Nine representative species of trees among all the street trees were selected to estimate the absorption amount of carbon dioxide emitted from street trees in Seoul calculating the biomass, amount of carbon saved, and annual absorption amount of carbon dioxide in each of the species. Planting distance of street trees in Seoul was 1,851,180 m, the number of planting lines was 1,287, the number of planted trees was 284,498 and 46 species of trees were planted as of 2013. According to the result of plugging the quantity of species of street trees in Seoul on the absorption amount of each of the species, 120,097 ton of biomass, 60,049.8 ton of amount of carbon saved, and 11,294 t CO2/year of annual absorption amount of carbon dioxide were calculated. Street ratio mentioned on the road statistics in Seoul in 2022 is 23.13%. If the street trees are assumed to be increased in the same rate, the number of street trees in Seoul was calculated to be 294,823. The planting distance was estimated to be 1,918,360 m, and the annual absorption amount of carbon dioxide was measured to be 11,704 t CO2/year. Plans for improving the annual absorption amount of carbon dioxide from street trees were established based on the expected amount of absorption. First of all, it is to improve the annual absorption amount of carbon dioxide by increasing the number of planted street trees after adjusting the planting distance of street trees. If adjusting the current planting distance to 6 m, it was turned out that 12,692.7 t CO2/year was absorbed on an annual basis. Secondly, it is to change the species of trees to tulip trees that represent high absorption rate. If increasing the proportion of tulip trees to 30% up to 2022, the annual absorption rate of carbon dioxide was calculated to be 17804.4 t CO2/year.

Keywords: absorption of carbon dioxide, source of absorbing carbon dioxide, trees in city, improving species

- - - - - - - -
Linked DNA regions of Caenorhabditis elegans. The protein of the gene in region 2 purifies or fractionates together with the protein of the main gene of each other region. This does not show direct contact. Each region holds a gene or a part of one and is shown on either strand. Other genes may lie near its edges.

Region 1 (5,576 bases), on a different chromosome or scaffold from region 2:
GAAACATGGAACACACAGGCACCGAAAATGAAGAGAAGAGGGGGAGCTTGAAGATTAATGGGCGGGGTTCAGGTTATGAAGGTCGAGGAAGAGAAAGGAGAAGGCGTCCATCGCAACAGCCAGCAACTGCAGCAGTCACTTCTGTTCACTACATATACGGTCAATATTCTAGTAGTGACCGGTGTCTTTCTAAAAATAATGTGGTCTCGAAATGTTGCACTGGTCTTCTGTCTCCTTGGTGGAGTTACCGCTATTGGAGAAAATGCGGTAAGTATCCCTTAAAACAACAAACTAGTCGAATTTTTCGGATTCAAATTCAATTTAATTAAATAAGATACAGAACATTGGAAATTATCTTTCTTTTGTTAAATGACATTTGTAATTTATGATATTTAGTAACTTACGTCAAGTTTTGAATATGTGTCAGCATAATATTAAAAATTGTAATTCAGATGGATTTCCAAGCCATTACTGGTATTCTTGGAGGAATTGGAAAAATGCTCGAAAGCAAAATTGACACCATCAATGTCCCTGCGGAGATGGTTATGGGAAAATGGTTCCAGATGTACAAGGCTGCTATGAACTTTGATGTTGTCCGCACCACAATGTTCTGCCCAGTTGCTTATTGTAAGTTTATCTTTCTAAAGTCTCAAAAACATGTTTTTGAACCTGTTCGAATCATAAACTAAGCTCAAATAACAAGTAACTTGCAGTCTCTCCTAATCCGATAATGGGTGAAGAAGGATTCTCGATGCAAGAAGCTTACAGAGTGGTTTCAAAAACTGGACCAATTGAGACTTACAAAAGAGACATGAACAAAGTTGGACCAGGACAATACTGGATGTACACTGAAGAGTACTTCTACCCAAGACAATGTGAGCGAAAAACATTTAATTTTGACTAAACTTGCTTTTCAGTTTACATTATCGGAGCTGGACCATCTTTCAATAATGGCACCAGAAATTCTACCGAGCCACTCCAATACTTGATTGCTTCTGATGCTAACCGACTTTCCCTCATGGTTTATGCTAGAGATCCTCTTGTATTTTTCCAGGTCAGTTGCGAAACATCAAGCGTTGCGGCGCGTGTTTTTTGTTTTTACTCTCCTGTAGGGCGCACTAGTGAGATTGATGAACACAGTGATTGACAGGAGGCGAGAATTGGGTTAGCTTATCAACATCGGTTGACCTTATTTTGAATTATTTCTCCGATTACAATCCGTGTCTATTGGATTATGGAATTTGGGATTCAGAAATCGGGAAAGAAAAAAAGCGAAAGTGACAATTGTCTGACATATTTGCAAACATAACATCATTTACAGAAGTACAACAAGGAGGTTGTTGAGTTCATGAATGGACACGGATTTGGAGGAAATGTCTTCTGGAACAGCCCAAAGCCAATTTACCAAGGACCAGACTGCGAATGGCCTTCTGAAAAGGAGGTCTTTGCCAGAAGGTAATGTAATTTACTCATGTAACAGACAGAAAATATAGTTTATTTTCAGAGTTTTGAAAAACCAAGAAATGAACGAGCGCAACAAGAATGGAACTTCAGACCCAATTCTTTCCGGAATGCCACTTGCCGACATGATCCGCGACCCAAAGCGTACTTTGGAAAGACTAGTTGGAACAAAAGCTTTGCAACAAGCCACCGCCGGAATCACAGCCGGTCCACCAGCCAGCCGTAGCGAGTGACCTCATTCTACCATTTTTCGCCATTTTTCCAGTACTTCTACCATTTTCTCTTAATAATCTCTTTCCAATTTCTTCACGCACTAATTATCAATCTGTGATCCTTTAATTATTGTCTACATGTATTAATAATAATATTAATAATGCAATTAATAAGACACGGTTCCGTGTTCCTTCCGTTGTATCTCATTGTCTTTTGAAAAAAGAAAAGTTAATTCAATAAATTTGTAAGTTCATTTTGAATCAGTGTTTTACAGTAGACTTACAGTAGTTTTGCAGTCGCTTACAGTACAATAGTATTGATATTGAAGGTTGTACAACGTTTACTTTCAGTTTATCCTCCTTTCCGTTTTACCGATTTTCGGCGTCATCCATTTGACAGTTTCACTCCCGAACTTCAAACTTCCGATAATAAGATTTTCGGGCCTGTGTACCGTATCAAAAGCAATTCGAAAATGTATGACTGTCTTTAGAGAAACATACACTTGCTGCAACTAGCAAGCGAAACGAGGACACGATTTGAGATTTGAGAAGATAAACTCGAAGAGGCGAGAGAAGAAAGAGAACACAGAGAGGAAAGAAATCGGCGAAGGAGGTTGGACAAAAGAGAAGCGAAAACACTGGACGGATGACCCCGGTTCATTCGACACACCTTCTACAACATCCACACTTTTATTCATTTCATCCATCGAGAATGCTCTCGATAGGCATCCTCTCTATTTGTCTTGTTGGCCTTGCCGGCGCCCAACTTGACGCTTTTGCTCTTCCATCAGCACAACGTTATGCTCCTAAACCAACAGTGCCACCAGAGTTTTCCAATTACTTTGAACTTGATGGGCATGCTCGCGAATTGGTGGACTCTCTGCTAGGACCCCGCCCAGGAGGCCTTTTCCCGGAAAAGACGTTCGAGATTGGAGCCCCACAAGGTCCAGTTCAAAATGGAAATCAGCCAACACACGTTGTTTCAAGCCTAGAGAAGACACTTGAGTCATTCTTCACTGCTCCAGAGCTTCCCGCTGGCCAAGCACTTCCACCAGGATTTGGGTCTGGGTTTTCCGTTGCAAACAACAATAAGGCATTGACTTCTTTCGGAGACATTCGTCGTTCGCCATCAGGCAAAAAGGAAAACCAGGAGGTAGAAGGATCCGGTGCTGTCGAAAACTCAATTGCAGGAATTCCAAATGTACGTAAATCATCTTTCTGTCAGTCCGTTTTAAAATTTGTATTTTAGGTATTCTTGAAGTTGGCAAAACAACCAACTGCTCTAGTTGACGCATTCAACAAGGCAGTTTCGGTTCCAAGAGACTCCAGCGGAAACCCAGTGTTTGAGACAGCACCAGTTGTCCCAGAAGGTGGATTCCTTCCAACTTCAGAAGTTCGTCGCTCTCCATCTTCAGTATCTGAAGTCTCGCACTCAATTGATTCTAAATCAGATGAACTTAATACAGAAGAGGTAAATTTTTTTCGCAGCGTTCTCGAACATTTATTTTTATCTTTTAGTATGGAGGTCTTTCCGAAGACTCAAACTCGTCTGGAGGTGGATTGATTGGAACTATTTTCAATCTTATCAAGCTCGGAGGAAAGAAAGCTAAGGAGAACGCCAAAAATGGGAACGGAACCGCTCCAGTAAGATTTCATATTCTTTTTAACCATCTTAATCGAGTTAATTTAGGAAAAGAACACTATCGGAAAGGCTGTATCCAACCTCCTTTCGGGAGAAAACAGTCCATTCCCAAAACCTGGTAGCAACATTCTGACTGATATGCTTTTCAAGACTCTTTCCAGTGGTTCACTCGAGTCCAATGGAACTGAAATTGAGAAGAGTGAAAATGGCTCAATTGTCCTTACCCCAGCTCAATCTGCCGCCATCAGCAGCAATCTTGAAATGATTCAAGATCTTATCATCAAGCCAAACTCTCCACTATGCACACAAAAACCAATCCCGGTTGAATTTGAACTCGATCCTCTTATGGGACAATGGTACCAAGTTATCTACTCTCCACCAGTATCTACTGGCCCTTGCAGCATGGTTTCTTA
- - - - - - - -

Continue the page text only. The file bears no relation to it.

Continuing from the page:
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308 Migratory Trajectory of Transnational Street Beggars in South Western, Nigeria

Authors: Usman Adekunle Ojedokun, Adeyinka Abideen Aderinto

Abstract:

Migration remains an important course of action often resort-to by human and some other classes of animal for survival in the face of life-threatening conditions. However, the activity of certain group of immigrants, who are exploiting the socio-economic and environmental challenges in their home countries to conduct street begging across different countries in Africa, is fast becoming a major cause for concern. This paper examined the migratory trajectory of transnational street beggars in South Western, Nigeria. Strain and Migration Network Theories were adopted for the study. The methods of data collection were survey questionnaire, in-depth interview, and key informant interview. Convenience and purposive sampling techniques were employed for the selection of 395 transnational street beggars and 4 key informants were purposively chosen. Findings revealed that transnational street beggars immigrated into Nigeria all year round and all of them came by road. Also, while some of them entered the country officially, others gained entry illegally. The majority (29.3%) arrived through Sokoto, a border State to some neighbouring countries. This study calls for more security measures at the Nigerian borders as a way of controlling the influx of this category of beggars into the country.

Keywords: transnational street beggars, street begging, migration, Nigeria

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307 HIV/AIDS Knowledge and Social Integration among Street Children: A Systematic Review

Authors: Dewi Indah Irianti

Abstract: